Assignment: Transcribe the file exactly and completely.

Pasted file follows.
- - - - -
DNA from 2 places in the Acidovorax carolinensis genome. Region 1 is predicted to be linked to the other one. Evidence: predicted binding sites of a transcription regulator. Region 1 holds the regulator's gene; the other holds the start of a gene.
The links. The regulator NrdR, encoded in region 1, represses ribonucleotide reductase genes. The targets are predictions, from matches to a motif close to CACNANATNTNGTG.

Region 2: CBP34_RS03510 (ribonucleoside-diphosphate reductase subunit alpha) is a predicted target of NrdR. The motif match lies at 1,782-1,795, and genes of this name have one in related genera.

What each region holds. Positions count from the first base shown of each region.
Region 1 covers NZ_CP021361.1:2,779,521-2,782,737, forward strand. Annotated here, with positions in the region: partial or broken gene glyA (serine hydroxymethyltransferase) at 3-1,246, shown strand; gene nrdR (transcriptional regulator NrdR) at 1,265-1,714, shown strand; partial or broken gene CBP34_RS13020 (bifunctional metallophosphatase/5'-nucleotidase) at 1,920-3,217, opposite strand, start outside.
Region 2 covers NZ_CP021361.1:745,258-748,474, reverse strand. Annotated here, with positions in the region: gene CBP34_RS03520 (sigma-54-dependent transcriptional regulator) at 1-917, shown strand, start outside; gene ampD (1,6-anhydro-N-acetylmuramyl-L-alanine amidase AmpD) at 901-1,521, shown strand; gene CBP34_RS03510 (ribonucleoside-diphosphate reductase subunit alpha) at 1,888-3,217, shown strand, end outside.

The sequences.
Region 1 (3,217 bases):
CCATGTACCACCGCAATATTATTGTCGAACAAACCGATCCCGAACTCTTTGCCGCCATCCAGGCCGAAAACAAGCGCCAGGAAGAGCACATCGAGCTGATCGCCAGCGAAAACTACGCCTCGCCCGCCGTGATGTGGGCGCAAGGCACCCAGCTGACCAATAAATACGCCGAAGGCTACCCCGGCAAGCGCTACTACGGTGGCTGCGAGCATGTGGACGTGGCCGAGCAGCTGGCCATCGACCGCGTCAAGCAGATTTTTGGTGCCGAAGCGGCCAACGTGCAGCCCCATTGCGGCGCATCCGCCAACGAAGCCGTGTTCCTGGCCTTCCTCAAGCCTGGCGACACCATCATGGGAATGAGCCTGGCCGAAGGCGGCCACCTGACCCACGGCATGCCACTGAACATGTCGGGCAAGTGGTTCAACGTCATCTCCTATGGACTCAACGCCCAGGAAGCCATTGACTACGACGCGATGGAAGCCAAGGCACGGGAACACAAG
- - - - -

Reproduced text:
DNA from 2 places in the Acidovorax carolinensis genome. Region 1 is predicted to be linked to the other one. Evidence: predicted binding sites of a transcription regulator. Region 1 holds the regulator's gene; the other holds the start of a gene.
The links. The regulator NrdR, encoded in region 1, represses ribonucleotide reductase genes. The targets are predictions, from matches to a motif close to CACNANATNTNGTG.

Region 2: CBP34_RS03510 (ribonucleoside-diphosphate reductase subunit alpha) is a predicted target of NrdR. The motif match lies at 1,782-1,795, and genes of this name have one in related genera.

What each region holds. Positions count from the first base shown of each region.
Region 1 covers NZ_CP021361.1:2,779,521-2,782,737, forward strand. Annotated here, with positions in the region: partial or broken gene glyA (serine hydroxymethyltransferase) at 3-1,246, shown strand; gene nrdR (transcriptional regulator NrdR) at 1,265-1,714, shown strand; partial or broken gene CBP34_RS13020 (bifunctional metallophosphatase/5'-nucleotidase) at 1,920-3,217, opposite strand, start outside.
Region 2 covers NZ_CP021361.1:745,258-748,474, reverse strand. Annotated here, with positions in the region: gene CBP34_RS03520 (sigma-54-dependent transcriptional regulator) at 1-917, shown strand, start outside; gene ampD (1,6-anhydro-N-acetylmuramyl-L-alanine amidase AmpD) at 901-1,521, shown strand; gene CBP34_RS03510 (ribonucleoside-diphosphate reductase subunit alpha) at 1,888-3,217, shown strand, end outside.

The sequences.
Region 1 (3,217 bases):
CCATGTACCACCGCAATATTATTGTCGAACAAACCGATCCCGAACTCTTTGCCGCCATCCAGGCCGAAAACAAGCGCCAGGAAGAGCACATCGAGCTGATCGCCAGCGAAAACTACGCCTCGCCCGCCGTGATGTGGGCGCAAGGCACCCAGCTGACCAATAAATACGCCGAAGGCTACCCCGGCAAGCGCTACTACGGTGGCTGCGAGCATGTGGACGTGGCCGAGCAGCTGGCCATCGACCGCGTCAAGCAGATTTTTGGTGCCGAAGCGGCCAACGTGCAGCCCCATTGCGGCGCATCCGCCAACGAAGCCGTGTTCCTGGCCTTCCTCAAGCCTGGCGACACCATCATGGGAATGAGCCTGGCCGAAGGCGGCCACCTGACCCACGGCATGCCACTGAACATGTCGGGCAAGTGGTTCAACGTCATCTCCTATGGACTCAACGCCCAGGAAGCCATTGACTACGACGCGATGGAAGCCAAGGCACGGGAACACAAG